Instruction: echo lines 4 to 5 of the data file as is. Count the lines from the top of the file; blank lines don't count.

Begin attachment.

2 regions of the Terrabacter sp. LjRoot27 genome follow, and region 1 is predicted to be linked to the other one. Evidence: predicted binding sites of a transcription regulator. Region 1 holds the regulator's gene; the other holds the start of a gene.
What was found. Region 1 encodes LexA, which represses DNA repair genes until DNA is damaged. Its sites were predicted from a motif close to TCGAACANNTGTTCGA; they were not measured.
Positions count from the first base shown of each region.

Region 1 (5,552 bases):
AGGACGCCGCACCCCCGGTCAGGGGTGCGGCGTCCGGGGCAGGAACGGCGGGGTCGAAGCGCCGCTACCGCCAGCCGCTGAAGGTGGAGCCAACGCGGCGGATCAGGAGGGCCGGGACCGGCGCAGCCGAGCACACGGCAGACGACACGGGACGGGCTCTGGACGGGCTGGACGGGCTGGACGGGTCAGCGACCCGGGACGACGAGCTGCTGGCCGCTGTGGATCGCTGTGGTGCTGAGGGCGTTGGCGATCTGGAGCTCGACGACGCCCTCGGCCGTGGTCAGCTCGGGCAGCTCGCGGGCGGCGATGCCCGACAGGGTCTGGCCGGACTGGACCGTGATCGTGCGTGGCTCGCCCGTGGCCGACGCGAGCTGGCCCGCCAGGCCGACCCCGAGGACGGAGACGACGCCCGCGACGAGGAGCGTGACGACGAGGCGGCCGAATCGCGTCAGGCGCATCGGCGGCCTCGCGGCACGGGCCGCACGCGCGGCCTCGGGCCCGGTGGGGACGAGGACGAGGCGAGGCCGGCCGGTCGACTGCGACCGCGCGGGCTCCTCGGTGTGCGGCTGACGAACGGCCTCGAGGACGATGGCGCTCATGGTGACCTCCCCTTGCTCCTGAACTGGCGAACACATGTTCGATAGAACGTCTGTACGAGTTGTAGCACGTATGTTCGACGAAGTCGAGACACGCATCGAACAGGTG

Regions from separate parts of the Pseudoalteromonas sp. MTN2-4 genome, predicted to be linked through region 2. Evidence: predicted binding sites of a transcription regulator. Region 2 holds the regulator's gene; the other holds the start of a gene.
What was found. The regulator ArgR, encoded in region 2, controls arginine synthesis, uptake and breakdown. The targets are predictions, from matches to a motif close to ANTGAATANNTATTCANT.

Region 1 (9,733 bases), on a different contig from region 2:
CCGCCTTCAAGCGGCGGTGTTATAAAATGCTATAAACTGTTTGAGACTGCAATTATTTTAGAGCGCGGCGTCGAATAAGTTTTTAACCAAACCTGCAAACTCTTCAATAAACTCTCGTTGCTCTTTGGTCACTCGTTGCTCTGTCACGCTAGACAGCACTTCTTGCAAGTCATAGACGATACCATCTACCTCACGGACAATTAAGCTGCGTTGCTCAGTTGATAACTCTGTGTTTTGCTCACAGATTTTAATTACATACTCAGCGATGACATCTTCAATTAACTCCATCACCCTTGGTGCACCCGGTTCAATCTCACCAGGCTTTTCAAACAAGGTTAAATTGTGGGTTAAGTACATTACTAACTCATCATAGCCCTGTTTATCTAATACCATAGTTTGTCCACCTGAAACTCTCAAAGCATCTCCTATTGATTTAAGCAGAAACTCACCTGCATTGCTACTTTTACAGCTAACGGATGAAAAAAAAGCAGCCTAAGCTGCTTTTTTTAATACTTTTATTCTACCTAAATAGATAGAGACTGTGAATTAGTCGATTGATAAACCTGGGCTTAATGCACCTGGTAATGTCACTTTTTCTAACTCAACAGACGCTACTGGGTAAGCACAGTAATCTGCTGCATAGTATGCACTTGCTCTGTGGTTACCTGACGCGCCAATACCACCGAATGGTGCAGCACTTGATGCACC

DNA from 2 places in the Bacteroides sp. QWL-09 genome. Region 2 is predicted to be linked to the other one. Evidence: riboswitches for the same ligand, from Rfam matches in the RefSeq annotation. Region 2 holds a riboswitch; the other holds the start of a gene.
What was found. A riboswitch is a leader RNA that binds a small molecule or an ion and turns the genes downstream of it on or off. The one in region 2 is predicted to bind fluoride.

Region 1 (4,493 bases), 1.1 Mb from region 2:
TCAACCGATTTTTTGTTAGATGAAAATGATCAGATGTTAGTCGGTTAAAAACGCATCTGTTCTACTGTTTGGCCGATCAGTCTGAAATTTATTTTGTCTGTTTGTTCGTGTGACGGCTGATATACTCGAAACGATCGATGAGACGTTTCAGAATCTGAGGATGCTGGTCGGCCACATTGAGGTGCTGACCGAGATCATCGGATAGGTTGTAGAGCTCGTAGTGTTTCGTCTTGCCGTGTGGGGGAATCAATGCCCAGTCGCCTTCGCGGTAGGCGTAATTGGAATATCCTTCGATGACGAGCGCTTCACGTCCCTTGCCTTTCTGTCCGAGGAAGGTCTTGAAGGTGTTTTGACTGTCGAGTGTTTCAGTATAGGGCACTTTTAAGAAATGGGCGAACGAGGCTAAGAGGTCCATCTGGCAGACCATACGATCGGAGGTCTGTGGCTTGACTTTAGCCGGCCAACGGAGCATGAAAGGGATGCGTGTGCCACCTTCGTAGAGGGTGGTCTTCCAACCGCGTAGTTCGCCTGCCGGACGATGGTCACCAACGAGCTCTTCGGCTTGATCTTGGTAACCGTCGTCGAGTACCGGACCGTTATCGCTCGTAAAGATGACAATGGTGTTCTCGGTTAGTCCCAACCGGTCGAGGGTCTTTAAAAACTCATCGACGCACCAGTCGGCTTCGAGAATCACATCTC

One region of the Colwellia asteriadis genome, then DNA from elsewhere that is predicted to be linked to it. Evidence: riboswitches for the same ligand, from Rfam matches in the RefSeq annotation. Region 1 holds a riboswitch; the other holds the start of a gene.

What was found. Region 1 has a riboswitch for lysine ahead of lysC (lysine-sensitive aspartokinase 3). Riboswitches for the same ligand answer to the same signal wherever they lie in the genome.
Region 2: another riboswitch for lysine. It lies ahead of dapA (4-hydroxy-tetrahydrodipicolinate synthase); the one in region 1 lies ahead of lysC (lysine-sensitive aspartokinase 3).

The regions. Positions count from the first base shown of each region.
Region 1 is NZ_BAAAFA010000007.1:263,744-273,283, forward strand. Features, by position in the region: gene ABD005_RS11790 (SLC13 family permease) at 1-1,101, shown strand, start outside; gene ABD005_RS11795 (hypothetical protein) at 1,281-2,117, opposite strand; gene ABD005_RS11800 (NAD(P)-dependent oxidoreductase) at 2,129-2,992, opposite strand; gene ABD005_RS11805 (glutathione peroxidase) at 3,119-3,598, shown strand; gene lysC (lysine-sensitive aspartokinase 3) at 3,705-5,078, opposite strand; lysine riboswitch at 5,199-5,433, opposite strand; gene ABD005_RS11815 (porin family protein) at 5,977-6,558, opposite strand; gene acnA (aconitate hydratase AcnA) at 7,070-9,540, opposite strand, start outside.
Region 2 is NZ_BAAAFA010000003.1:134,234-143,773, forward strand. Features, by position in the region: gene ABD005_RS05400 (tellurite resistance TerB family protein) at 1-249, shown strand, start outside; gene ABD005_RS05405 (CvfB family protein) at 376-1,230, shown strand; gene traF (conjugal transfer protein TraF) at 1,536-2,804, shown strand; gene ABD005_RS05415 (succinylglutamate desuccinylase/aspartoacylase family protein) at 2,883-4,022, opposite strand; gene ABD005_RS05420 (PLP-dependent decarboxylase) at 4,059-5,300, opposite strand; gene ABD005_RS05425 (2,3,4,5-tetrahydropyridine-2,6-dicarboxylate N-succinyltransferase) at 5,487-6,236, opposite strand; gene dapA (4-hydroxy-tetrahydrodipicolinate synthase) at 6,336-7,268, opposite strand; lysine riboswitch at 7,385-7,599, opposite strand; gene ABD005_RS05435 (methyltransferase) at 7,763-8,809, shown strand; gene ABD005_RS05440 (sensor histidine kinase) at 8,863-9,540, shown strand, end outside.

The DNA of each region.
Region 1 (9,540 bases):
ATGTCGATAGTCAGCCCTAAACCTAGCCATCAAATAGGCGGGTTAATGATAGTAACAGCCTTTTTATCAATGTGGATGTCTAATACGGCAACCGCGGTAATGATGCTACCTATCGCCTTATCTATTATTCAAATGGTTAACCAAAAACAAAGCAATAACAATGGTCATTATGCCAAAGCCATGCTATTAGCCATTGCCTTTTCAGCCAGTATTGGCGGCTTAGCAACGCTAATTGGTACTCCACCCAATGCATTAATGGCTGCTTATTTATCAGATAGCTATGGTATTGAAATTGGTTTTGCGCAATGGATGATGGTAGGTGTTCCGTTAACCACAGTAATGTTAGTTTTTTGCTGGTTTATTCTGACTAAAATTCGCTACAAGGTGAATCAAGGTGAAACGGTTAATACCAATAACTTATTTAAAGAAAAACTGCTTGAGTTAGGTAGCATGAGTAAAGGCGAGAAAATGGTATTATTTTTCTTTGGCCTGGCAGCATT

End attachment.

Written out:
Region 1 (5,552 bases):
AGGACGCCGCACCCCCGGTCAGGGGTGCGGCGTCCGGGGCAGGAACGGCGGGGTCGAAGCGCCGCTACCGCCAGCCGCTGAAGGTGGAGCCAACGCGGCGGATCAGGAGGGCCGGGACCGGCGCAGCCGAGCACACGGCAGACGACACGGGACGGGCTCTGGACGGGCTGGACGGGCTGGACGGGTCAGCGACCCGGGACGACGAGCTGCTGGCCGCTGTGGATCGCTGTGGTGCTGAGGGCGTTGGCGATCTGGAGCTCGACGACGCCCTCGGCCGTGGTCAGCTCGGGCAGCTCGCGGGCGGCGATGCCCGACAGGGTCTGGCCGGACTGGACCGTGATCGTGCGTGGCTCGCCCGTGGCCGACGCGAGCTGGCCCGCCAGGCCGACCCCGAGGACGGAGACGACGCCCGCGACGAGGAGCGTGACGACGAGGCGGCCGAATCGCGTCAGGCGCATCGGCGGCCTCGCGGCACGGGCCGCACGCGCGGCCTCGGGCCCGGTGGGGACGAGGACGAGGCGAGGCCGGCCGGTCGACTGCGACCGCGCGGGCTCCTCGGTGTGCGGCTGACGAACGGCCTCGAGGACGATGGCGCTCATGGTGACCTCCCCTTGCTCCTGAACTGGCGAACACATGTTCGATAGAACGTCTGTACGAGTTGTAGCACGTATGTTCGACGAAGTCGAGACACGCATCGAACAGGTG